Q&A with Matthew Hellinger and Ian Goldberger

Ian Goudberger
Main transaction advice
business advisory services
practical and transaction advice
lead practice
Kaufman Rossin

Value-based care (VBC) is championed by many members of the pharmaceutical industry as a better way to deliver care and services to patients. Matthew Hellinger, director of business advisory services at Kaufman Rossin, and Ian Goldberger, director of transaction advisory and transaction advisory leader at Kaufman Rossin, discuss the hurdles payers face and why they continue to make progress with VBC.

Pharmaceutical Executive: What are some barriers that make VBC adoption difficult?
Matthew Hellinger and Ian Goldberger: Technology infrastructure and adequate data analysts to manage medical costs and assess financing in relation to members’ risk scores and medical costs are challenges in the adoption of value-based care.

Additionally, there can be a large learning curve for providers. Many providers may not be familiar with the key terms that determine VBC’s financial performance, such as MRA, IBNR, discounts, etc.

It can be difficult to assess the quality of results for specialists. Currently, most VBC models are available for primary care, with only a few specialties, such as nephrology, having robust programs.

Matthew Hellinger
Director in business consultancy
services practice
Kaufman Rossin

VBC is a different model than traditional care, which some physicians may not want or know how to use. For example, VBC includes more contact moments with the patient or the use of care coordinators to offer patients the opportunity to discuss their medical condition in advance, to avoid redundant care that may not be necessary.

PE: How can providers navigate VBC payment models?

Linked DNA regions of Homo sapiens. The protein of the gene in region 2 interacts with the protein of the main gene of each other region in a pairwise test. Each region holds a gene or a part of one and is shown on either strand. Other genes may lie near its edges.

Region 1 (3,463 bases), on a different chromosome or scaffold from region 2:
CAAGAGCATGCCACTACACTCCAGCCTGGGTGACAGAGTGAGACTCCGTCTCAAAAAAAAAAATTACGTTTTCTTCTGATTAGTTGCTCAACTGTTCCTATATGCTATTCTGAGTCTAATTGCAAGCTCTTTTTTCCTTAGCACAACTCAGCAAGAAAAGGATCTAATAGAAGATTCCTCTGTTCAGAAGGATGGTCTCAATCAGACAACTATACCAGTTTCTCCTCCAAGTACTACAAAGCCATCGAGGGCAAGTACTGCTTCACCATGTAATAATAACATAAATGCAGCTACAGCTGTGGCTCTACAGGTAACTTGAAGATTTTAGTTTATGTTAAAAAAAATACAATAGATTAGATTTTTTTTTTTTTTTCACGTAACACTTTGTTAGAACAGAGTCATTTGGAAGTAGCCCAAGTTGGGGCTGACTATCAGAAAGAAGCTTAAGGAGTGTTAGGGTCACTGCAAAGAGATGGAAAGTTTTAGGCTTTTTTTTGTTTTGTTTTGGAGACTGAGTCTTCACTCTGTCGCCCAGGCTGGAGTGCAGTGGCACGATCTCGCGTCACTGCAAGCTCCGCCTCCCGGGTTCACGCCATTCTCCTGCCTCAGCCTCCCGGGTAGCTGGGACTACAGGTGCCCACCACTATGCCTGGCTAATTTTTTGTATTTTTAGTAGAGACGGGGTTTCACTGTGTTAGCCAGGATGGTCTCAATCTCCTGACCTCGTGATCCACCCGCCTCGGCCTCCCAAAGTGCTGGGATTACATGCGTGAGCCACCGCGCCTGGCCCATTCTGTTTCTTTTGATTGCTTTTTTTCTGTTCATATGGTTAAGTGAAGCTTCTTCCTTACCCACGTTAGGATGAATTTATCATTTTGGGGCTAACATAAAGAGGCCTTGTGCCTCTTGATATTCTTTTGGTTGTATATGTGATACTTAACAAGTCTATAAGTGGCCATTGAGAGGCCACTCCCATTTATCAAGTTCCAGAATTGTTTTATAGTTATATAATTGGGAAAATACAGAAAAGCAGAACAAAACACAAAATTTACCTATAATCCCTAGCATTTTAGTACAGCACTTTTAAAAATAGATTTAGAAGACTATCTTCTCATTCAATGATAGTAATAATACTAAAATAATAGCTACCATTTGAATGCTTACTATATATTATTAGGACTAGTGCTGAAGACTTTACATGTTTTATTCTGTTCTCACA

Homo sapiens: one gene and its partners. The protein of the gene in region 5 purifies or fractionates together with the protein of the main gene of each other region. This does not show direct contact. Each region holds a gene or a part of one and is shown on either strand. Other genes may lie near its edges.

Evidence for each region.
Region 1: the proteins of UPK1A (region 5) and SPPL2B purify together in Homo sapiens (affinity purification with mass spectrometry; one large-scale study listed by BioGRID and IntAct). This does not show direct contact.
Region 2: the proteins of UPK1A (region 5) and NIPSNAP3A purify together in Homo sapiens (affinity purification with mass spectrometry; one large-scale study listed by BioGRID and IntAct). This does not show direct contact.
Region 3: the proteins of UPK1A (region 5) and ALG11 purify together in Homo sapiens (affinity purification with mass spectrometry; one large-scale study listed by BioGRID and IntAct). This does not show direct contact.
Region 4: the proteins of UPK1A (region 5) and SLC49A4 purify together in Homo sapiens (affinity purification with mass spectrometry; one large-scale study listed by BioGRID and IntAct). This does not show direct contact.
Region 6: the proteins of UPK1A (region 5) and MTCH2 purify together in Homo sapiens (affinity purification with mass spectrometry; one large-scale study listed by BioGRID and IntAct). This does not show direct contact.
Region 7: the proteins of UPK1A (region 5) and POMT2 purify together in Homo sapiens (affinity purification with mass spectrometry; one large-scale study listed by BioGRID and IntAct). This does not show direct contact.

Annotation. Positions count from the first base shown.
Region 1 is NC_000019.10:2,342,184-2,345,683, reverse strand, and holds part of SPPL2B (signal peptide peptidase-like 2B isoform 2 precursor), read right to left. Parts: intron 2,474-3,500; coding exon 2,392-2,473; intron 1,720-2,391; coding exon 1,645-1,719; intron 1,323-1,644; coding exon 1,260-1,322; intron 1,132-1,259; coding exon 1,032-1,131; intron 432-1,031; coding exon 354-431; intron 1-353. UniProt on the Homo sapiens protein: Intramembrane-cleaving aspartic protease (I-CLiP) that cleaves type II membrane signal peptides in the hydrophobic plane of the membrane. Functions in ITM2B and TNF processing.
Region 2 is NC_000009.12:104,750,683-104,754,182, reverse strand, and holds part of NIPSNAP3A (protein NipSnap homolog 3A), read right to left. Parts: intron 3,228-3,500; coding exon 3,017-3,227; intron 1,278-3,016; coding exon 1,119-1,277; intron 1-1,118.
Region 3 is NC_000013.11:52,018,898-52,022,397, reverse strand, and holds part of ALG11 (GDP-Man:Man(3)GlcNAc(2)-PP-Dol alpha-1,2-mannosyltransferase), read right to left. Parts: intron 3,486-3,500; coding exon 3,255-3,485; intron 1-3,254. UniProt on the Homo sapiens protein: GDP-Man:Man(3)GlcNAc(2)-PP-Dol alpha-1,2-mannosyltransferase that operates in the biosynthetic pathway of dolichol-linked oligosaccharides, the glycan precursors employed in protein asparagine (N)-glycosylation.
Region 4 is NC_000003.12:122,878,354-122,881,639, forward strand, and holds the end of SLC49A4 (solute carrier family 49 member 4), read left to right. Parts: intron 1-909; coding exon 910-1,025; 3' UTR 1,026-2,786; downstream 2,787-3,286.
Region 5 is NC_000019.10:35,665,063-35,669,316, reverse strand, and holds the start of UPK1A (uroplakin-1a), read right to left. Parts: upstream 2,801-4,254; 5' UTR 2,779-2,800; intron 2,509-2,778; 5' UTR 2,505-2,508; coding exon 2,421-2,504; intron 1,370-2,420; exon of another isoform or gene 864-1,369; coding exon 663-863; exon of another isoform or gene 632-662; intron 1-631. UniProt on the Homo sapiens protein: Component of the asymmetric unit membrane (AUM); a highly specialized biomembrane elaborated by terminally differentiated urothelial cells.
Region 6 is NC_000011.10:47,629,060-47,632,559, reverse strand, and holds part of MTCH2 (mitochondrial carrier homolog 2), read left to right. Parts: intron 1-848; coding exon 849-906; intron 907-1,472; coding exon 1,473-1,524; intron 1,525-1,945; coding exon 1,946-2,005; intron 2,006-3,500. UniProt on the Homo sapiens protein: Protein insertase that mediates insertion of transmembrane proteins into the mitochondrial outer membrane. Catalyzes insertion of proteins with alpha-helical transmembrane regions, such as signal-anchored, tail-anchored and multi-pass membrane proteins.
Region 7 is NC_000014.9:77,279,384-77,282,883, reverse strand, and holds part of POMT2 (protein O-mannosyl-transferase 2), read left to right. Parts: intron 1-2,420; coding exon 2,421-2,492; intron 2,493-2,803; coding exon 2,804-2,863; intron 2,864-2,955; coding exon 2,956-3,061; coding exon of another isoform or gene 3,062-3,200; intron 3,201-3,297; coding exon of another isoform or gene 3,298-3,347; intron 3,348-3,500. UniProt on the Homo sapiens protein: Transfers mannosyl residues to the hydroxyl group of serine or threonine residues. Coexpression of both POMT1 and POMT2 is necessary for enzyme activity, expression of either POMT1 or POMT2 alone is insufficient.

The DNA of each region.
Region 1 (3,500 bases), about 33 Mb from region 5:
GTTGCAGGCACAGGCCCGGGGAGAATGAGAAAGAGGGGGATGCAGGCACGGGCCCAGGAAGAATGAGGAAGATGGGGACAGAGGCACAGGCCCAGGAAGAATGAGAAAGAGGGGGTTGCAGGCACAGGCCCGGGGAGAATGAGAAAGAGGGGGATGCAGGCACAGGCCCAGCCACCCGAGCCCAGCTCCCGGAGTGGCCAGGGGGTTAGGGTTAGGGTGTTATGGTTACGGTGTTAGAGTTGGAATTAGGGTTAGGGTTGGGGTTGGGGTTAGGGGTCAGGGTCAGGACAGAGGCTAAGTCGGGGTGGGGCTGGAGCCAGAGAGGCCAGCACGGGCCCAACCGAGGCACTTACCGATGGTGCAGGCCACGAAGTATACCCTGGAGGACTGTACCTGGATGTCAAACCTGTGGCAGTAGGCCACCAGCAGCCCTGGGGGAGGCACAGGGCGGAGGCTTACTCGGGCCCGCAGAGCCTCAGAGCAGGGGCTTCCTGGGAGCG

Hellinger and Goldberger: It can be challenging for individual providers to negotiate direct VBC contracts with payers. They may need to work through an Independent Physician Association (IPA) or Managed Services Organization (MSO) that has the infrastructure and knowledge to help them adopt VBC. In these models, providers will typically have to pay the IPA or MSO for access to their systems and knowledge.

It may be useful for healthcare providers to engage an experienced professional advisor who routinely works within the healthcare system to help them assess the feasibility of moving to a VBC arrangement.

PE: How will providers choose which models work best for them?
Hellinger and Goldberger: One of the first steps for healthcare providers is to assess the current member pool and determine if they are open to a VBC care plan. They also need to understand which VBC payers operate in their geographic area.

Which model best suits the provider depends on the provider’s current membership performance. When discussing with a partner (health plan, IPA, or MSO), it is advisable for a provider to request and review data to align on what level of risk makes sense for them (global risk, shared risk, capitation only, quality bonuses, etc.) . .).

For example:

  • If members are usually profitable, a risk relationship can yield higher revenues
  • If members are not as profitable or are experiencing shortages, providers may be better off with a pure capitation model without risk, or remain on a fee-for-service basis.

PE: Will it be necessary for these companies to adjust their strategies to remain compliant?
Hellinger and Goldberger: Yes groups should retain well-trained legal counsel who are knowledgeable and knowledgeable about CMS regulations for value-based healthcare contracts and operations. The space is relatively new and nuanced; therefore, CMS will routinely make changes to reimbursement and documentation processes that impact financial results.

Healthcare groups must understand the proper documentation requirements to be accurately reimbursed for their members’ health conditions.

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